What should replace the Islamic Republic is a question that few regime-change proponents have been able to answer in any real detail. But, as relayed by Reza Pahlavi, son of Iran’s deposed Shah, most Iranian-Americans who seek political change in Iran can agree that the country should be “a secular, parliamentary democracy.” To this end, Pahlavi notes, it is “not the form that matters, it’s the content” and that the “final form has to be decided by the people.”

But the insistence on seeing Iran become secular does clearly indicate a concern for form. After all, the Islamic Republic is structured with the authority of clerical leadership. In Memarsadeghi’s view, “Khomeinist totalitarianism is a totalitarianism rooted in Islam.”

Pompeo’s Religious Politics

Importantly, this is a view that Pompeo shares, not only because of his long-standing animosity towards Iran, but also because of his more specific beliefs about Islam. The former Kansas congressman once told his constituents in Wichita, “The threat to America is from people who deeply believe that Islam is the way and the light and the only answer.” In this conception, if totalitarianism or terrorism is the content of the Iranian policy, then the Islamic Republic is its enabling form.

But the role of secularism as a cornerstone of regime-change advocacy makes Pompeo an unlikely ally. Whatever the content of Pompeo’s own political and governmental leadership, its form is anything but secular. This is a man who has proclaimed that “to worship our Lord and celebrate our nation at the same place is not only our right, it is our duty” and has described politics as a “a never-ending struggle…until the rapture.”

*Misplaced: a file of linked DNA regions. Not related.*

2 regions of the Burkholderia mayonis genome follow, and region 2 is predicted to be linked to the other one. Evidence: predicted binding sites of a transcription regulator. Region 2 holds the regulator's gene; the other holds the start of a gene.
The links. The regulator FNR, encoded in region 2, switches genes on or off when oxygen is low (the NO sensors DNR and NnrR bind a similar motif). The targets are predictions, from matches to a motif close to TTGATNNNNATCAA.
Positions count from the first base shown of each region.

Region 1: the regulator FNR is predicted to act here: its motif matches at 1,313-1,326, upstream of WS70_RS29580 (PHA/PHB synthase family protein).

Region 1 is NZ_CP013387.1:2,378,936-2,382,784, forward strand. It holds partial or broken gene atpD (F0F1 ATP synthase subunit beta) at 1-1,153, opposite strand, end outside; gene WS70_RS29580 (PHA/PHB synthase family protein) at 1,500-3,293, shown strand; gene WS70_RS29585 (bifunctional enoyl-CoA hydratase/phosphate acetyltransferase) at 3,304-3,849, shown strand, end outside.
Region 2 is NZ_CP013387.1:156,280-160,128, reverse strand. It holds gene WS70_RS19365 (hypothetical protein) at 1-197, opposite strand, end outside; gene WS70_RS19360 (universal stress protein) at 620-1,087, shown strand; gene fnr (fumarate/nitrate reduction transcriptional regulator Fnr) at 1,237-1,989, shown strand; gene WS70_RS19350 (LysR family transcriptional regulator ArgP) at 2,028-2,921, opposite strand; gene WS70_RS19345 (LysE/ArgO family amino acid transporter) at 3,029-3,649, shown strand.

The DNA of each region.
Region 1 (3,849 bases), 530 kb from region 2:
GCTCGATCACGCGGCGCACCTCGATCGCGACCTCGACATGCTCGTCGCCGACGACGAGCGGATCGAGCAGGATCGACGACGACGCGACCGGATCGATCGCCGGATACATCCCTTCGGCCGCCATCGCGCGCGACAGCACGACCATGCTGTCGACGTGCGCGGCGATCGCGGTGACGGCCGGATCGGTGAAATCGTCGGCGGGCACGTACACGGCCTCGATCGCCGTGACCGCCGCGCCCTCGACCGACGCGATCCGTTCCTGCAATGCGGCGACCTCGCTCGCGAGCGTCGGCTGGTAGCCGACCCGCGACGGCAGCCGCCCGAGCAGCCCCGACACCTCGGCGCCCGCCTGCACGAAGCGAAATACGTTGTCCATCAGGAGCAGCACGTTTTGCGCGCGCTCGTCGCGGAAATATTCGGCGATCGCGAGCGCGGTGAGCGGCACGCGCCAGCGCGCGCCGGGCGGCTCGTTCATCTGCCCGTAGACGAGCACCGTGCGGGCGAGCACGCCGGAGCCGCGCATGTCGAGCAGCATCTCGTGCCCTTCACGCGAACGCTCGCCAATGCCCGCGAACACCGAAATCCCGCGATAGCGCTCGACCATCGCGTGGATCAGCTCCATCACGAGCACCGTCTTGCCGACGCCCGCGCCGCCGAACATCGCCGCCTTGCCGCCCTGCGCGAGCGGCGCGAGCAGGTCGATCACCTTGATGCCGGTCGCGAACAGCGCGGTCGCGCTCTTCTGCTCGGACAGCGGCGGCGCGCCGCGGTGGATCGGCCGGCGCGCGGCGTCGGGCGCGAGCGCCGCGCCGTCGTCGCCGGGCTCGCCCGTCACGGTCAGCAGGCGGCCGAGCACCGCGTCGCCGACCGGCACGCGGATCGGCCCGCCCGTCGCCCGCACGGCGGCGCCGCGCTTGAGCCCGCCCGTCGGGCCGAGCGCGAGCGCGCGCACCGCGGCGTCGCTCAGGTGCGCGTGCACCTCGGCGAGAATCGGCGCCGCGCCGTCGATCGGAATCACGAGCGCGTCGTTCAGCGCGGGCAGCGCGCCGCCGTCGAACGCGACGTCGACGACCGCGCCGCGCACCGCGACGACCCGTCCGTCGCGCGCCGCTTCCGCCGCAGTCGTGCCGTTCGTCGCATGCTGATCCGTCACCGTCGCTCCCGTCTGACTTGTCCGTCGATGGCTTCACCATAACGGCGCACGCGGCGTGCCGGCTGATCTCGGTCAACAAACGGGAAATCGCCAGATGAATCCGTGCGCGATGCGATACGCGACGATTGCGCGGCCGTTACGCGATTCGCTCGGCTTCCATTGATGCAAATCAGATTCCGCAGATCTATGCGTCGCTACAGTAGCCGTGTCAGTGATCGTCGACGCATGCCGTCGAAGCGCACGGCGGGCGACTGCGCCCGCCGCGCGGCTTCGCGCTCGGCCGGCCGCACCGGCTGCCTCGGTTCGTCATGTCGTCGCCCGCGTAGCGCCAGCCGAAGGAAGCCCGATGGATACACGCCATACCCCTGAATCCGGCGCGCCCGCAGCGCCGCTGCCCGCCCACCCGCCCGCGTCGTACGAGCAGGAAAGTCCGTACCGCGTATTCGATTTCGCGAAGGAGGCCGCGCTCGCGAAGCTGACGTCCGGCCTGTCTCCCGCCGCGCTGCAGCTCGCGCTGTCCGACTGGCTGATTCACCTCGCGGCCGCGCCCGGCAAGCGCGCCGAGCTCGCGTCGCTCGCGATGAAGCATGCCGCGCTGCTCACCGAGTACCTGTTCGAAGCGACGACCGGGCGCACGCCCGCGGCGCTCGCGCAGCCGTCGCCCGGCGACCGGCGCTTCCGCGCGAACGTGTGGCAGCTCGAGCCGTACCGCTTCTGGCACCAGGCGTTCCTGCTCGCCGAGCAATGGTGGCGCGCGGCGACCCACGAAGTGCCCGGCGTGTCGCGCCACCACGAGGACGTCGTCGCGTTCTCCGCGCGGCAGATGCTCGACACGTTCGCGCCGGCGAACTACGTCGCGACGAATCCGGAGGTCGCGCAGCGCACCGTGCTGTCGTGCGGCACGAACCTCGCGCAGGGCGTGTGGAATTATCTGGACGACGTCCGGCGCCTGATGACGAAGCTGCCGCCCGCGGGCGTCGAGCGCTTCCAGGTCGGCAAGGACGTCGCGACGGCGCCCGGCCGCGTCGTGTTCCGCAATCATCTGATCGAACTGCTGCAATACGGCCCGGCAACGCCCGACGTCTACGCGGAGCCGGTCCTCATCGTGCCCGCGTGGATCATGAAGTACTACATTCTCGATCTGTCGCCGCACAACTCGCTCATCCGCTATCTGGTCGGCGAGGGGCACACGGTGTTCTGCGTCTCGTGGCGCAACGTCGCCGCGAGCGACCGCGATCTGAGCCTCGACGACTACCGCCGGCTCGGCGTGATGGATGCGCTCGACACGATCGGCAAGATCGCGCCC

A messianic view of politics is something Pompeo shares with many figures in Iran. Though his own politics were generally more juridical than mystical, Ayatollah Ruhollah Khomeini once exclaimed, “We place this revolution into the hands of the Mahdi: if it pleases God, let this revolution be the first step toward the appearance of The One Whom God Has Preserved, and let it pave the way for his arrival!”

That Pompeo sounds like an acolyte of the Islamic Republic is of great importance to the integrity of his support for Iranian voices. It is probably even more significant than his disdain for Islam, the faith to which millions of Iranians deeply adhere even if they wish religion would stay out of politics. How can a man like Pompeo advocate for secularism?

This question points to something of a double bind for Iranian-Americans who invite a closer dialogue with the administration on Iran’s political future. As they push for a secular Iran, they must decide whether the form of Pompeo’s beliefs, as well as those of other administration officials and Republican lawmakers, is compatible with their own advocacy, or whether content can actually overcome form.

Form v. Content